No more Dr. Nice Guy?

Democratic Gov. Ralph Northam, known for his kindly family-doctor demeanor, is hanging tough when it comes to Virginia redistricting.

He’s said he will veto the House of Delegates’ most recent plan to redress racial gerrymandering in House districts as ordered by a court, saying bluntly that he prefers a court-appointed expert to draw new voting district lines rather than the Republican-dominated House.

Meanwhile, Mr. Northam also announced he was canceling his appearance at a fundraiser for Del. Stephen Heretick, D-Portsmouth, who broke with party leaders in the redistricting debate. The governor’s office said the change was due to a scheduling conflict, but some political watchers interpret it as a reprimand to Mr. Heretick.

As a result of Mr. Northam’s veto decision, House Speaker Kirk Cox has canceled plans to call the delegates back into session on Oct. 21 to take another whack at redistricting. He said there was no point wasting taxpayer money on an attempt at a legislative resolution that the governor has pre-judged as unacceptable.

Having previously invalidated several districts in the eastern part of the state for condensing black votes into some districts, thus diluting voters’ power elsewhere, the court apparently will have to step in again.

To prevail, General Assembly Republicans would have to muster the votes to override Mr. Northam’s veto. Speaker Cox’s cancellation of the Oct. 21 session likely indicates that the votes simply aren’t there; Republicans hold only a 50-49 advantage in the House of Delegates.

Lawmakers had seen three different redistricting plans.

One of them was introduced by Albemarle County Del. Rob Bell. That version technically was left on the table when the upcoming session was canceled.

Another had been proposed by Del. Lamont Bagby, D-Henrico, but was rejected by the Republican majority. Both the Bagby and Bell plans had dumped some incumbents into the same district, pitting them against each other and effectively ending the loser’s tenure — although Mr. Bell had said he would correct his map to eliminate that conflict.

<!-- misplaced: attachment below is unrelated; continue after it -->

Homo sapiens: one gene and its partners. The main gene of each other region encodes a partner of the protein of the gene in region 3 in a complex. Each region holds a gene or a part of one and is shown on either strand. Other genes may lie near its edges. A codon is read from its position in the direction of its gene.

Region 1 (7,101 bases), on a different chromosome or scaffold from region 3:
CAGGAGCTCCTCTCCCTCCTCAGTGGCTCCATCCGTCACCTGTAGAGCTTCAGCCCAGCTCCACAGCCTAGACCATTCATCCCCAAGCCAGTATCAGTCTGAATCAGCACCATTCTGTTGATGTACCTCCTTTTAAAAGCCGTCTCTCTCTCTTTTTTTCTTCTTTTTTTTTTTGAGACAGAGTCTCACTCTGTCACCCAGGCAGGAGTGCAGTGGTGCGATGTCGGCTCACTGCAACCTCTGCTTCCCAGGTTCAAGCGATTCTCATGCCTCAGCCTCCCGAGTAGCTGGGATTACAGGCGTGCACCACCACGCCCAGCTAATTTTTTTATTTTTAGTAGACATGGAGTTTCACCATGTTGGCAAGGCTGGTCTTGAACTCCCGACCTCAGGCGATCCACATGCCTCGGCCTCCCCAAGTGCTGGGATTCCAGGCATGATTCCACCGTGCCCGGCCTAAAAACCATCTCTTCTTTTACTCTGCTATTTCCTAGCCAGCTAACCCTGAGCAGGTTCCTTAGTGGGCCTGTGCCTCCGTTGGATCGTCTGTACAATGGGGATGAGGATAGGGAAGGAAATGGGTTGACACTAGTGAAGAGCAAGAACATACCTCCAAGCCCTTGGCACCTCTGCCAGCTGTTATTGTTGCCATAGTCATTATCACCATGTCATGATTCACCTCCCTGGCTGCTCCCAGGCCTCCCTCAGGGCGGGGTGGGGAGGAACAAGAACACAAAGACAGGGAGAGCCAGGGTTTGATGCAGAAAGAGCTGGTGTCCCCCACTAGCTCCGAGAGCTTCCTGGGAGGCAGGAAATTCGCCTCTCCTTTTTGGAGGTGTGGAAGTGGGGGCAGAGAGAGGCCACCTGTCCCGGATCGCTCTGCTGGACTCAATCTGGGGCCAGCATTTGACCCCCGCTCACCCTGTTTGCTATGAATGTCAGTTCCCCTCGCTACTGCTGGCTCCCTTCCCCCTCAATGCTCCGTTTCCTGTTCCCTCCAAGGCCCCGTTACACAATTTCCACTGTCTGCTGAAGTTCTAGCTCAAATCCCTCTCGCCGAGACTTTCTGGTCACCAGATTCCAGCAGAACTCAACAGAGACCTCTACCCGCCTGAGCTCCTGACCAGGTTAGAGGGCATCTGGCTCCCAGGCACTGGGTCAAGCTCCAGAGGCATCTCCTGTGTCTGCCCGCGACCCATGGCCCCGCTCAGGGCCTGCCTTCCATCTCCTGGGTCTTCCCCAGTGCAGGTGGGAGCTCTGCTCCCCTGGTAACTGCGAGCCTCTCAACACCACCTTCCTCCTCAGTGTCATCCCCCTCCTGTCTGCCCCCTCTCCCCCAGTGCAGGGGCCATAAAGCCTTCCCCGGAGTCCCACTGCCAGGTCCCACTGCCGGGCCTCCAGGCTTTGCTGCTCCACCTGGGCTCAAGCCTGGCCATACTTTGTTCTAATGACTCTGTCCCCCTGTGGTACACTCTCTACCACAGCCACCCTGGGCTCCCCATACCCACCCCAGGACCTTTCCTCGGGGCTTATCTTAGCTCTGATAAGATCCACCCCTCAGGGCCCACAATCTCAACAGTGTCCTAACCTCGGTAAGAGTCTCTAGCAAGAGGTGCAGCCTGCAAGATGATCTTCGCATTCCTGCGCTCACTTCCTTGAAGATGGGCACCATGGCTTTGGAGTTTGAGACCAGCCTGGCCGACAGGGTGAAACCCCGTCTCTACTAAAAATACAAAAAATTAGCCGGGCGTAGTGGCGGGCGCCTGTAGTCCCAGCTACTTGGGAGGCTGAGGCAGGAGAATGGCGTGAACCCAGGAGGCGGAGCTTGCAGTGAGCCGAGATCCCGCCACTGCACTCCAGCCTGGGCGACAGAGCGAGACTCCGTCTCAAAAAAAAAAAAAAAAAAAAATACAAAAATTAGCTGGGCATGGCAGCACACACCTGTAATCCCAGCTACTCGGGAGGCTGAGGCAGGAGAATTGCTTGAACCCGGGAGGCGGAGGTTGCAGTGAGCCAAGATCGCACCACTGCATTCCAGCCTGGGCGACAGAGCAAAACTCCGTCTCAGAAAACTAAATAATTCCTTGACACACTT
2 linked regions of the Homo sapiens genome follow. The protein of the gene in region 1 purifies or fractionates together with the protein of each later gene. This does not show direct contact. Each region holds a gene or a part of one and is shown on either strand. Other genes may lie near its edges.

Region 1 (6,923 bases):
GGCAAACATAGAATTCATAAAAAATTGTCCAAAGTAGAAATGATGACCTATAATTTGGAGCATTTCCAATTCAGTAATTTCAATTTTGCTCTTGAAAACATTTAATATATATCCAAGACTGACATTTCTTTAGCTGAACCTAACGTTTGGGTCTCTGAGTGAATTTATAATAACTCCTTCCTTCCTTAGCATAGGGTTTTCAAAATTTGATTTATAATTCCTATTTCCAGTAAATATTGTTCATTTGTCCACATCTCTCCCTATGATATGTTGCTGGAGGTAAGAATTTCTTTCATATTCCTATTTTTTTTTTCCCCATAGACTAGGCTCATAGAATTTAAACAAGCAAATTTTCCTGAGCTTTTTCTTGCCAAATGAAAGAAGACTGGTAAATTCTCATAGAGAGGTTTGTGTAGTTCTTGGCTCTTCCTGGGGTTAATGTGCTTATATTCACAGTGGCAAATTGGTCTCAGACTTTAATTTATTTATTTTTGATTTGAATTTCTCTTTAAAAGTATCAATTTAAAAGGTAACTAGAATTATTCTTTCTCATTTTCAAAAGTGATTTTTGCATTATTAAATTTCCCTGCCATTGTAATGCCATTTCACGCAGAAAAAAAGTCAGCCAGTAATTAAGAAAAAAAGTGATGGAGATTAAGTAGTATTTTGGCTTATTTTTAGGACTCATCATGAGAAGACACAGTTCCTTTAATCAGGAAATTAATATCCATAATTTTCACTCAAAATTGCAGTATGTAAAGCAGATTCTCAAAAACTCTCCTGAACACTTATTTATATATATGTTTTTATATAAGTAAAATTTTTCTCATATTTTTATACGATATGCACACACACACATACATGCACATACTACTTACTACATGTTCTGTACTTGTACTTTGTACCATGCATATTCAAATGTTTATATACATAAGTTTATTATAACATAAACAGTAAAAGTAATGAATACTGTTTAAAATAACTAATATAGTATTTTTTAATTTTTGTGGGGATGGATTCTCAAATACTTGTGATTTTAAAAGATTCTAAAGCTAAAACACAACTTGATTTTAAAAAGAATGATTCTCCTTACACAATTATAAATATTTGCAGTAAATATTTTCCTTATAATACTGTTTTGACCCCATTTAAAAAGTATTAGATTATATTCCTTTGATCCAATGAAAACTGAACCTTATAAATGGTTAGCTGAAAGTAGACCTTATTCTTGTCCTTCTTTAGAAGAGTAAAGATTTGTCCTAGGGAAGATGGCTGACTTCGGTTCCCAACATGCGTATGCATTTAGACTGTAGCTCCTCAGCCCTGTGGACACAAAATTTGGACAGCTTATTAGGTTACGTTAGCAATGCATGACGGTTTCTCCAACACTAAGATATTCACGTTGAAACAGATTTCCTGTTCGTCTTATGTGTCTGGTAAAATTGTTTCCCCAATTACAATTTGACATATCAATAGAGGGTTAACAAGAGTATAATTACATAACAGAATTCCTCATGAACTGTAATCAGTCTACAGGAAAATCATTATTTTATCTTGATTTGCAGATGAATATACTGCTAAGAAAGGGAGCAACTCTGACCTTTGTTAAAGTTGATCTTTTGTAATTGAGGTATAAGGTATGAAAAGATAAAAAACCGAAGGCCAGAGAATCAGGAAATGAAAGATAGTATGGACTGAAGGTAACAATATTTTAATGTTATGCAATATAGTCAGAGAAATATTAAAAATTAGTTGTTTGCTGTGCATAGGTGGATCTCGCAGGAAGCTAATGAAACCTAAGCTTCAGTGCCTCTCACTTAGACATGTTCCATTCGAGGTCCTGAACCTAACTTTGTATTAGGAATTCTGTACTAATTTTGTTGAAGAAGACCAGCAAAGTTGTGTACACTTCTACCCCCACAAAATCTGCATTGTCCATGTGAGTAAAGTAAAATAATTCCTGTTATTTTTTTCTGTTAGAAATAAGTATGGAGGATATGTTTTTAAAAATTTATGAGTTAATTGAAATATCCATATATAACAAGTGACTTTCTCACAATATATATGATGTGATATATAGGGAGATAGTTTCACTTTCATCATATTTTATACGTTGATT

A third proposal, however, was approved by the House, this one introduced by Appropriations Committee Chairman Chris Jones, R-Suffolk. Mr. Jones had hoped his version would win support of some Democrats — and it did.

But with the governor’s announcement of an intended veto — and, more to the point, the speaker’s cancellation of another session to address redistricting one last time — that hint of bipartisanship is ended.

Initially, even Democrats were fragmented over the veto statement, with some saying there was really no choice but to support Mr. Northam and at least one — Sen. Lionell Spruill Sr., D-Chesapeake, who is African-American — suggesting that the governor was sacrificing a potentially decent deal for black voters in exchange for the possibility of winning more seats for Democrats in general in the court’s version of redistricting.

House Minority Leader David Toscano, D-Charlottesville, is one of those who said he supports the governor’s stand.

It was a long shot, we admit, but we had hoped that Republicans and Democrats would set aside partisanship and arrive at a legitimate redistricting plan that would satisfy the court and serve the voters.

An opportunity had been provided for both parties to prove their commitment to putting the voters first.

Instead, the issue has fractured along party lines. That’s disappointing — but, in these days and times, far too predictable.

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